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Supernatural Gift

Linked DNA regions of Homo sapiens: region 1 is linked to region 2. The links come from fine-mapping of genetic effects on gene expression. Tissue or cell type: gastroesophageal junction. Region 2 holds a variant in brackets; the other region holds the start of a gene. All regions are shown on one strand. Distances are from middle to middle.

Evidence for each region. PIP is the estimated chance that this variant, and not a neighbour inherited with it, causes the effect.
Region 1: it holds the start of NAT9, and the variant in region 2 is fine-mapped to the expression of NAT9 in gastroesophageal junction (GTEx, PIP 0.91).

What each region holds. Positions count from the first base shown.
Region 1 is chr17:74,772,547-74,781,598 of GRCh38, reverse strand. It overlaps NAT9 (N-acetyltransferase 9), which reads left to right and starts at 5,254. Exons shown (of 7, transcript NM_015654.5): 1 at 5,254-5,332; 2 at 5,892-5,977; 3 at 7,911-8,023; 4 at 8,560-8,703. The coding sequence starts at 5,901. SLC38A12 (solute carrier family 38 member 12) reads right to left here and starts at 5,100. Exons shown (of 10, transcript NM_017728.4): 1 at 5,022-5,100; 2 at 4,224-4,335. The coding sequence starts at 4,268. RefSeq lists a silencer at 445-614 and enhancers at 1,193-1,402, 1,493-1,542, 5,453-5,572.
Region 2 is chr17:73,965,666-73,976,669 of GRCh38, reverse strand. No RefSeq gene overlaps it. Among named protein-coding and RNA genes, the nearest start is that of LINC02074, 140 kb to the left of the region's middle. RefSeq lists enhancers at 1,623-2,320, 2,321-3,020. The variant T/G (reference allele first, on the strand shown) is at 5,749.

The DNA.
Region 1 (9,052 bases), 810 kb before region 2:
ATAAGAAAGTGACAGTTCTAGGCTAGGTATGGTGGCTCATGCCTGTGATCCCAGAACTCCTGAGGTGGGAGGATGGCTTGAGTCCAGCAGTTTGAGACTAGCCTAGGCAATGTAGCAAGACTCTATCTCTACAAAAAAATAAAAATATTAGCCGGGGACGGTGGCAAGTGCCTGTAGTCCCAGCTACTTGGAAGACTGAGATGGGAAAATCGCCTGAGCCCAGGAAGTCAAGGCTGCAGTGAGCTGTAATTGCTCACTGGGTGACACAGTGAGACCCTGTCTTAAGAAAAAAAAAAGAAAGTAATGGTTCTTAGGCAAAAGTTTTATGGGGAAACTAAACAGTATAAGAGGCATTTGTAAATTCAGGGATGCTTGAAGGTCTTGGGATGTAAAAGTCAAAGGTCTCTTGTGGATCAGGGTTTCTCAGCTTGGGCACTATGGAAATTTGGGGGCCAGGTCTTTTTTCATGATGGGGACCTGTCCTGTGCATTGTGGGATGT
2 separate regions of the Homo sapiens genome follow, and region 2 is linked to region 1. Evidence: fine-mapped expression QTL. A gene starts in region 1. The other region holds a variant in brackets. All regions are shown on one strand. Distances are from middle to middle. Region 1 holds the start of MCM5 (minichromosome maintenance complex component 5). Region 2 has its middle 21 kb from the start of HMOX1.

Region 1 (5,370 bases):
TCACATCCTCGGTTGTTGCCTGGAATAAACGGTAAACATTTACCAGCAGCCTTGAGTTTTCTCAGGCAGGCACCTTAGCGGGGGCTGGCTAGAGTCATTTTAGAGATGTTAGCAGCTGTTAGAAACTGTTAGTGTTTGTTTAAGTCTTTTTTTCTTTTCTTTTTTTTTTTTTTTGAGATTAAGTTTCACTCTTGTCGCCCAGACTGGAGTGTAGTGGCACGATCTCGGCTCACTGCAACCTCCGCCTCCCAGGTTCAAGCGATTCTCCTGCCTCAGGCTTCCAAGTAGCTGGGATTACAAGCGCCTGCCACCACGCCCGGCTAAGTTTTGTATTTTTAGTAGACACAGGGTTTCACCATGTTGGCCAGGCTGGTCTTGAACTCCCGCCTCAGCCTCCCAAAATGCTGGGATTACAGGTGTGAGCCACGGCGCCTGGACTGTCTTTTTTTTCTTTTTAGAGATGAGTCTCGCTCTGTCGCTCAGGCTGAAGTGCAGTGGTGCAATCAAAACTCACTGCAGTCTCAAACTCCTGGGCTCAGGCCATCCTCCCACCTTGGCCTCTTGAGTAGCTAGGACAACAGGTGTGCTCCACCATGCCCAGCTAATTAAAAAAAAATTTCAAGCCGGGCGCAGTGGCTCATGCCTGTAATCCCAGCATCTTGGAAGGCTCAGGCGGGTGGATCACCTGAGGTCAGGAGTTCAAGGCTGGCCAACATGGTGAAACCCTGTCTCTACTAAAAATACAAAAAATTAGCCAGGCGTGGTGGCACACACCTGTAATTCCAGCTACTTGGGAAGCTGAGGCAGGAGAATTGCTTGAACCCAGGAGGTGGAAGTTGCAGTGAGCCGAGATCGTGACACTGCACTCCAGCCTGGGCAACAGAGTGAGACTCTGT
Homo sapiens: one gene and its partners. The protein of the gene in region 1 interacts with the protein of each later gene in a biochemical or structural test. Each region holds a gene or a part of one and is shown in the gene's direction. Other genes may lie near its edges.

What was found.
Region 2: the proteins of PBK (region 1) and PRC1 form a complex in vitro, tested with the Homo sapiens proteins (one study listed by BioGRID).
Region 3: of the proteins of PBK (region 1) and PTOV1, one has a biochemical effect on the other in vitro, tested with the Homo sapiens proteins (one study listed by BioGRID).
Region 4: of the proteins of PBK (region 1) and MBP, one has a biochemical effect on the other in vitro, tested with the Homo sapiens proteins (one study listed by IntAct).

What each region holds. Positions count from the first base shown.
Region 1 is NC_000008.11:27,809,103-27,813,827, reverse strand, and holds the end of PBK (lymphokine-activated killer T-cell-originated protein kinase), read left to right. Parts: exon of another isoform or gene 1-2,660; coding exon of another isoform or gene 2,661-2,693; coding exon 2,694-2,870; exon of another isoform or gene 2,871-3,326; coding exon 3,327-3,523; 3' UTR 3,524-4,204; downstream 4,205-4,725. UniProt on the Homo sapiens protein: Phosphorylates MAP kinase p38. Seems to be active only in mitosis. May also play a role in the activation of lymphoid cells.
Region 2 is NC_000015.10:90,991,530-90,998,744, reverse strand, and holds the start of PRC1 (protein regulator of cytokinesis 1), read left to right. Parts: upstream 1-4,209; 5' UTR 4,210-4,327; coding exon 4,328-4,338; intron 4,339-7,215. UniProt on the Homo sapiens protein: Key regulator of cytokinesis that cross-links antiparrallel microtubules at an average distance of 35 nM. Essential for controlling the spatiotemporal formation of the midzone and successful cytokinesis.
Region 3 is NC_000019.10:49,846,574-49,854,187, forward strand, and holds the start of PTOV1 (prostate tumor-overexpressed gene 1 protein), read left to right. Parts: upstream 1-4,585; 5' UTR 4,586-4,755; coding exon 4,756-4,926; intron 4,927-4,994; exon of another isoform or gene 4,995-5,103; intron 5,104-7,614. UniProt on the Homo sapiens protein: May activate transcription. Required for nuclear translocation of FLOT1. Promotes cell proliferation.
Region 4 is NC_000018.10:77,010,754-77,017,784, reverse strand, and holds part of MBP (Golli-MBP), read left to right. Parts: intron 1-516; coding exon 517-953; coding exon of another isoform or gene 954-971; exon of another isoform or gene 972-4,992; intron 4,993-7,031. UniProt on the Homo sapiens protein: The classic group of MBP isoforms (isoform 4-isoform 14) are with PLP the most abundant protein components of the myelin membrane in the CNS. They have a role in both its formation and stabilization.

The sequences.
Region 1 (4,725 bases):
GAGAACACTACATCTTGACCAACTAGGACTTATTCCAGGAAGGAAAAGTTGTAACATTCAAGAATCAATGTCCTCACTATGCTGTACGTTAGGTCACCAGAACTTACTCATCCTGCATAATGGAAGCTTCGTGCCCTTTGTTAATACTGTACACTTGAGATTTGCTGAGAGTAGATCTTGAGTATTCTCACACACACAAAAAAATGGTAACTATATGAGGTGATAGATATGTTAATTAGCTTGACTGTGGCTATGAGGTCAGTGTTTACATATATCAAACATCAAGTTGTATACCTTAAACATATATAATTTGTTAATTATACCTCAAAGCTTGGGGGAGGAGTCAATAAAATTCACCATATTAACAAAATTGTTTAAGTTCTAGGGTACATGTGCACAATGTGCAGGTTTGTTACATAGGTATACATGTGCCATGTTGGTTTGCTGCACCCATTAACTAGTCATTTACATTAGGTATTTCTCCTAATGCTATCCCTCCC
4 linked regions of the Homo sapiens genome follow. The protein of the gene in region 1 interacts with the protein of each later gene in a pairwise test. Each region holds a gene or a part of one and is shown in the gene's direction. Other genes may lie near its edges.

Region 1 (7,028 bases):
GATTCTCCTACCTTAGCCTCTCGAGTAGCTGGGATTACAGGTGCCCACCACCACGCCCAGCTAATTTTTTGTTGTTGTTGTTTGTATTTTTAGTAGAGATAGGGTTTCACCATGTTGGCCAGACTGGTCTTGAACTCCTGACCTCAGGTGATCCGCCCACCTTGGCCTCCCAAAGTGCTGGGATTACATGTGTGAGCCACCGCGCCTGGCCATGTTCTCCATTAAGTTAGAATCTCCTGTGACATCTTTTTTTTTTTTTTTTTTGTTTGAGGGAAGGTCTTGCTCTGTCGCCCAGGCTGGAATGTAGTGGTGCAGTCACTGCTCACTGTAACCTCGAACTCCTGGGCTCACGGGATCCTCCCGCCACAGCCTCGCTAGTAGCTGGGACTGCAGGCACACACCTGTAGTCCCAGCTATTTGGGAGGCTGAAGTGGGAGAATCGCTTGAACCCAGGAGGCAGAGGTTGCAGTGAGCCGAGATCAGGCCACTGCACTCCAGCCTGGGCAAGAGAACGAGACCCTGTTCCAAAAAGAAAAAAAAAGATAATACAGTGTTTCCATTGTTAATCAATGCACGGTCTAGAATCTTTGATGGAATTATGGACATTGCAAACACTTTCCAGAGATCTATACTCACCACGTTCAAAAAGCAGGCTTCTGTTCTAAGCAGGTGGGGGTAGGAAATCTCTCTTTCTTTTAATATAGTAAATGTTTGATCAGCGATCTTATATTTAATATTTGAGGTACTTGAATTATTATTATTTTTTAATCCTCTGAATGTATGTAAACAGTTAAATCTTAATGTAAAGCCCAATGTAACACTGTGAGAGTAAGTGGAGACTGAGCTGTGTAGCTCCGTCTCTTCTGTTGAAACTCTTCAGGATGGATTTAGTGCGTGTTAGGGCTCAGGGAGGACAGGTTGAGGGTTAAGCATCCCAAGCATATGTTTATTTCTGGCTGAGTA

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A supernatural gift may be defined as something conferred on nature that is above all the powers (vires) of created nature. When God created man, He was not content with bestowing upon him the essential endowments required by man's nature. He raised him to a higher state, adding certain gifts to which his nature had no claim. They comprise qualities and perfections, forces and energies, dignities and rights, destination to final objects, of which the essential constitution of man is not the principle; which are not required for the attainment of the final perfection of the natural order of man; and which can only be communicated by the free operation of God's goodness and power. Some of these are absolutely supernatural, i.e. beyond the reach of all created nature (even of the angels), and elevate the creature to a dignity and perfection natural to God alone; others are only relatively supernatural (preternatural), i.e. above human nature only and elevate human nature to that state of higher perfection which is natural to the angels. The original state of man comprised both of these, and when he fell he lost both. Christ has restored to us the absolutely supernatural gifts, but the preternatural gifts He has not restored.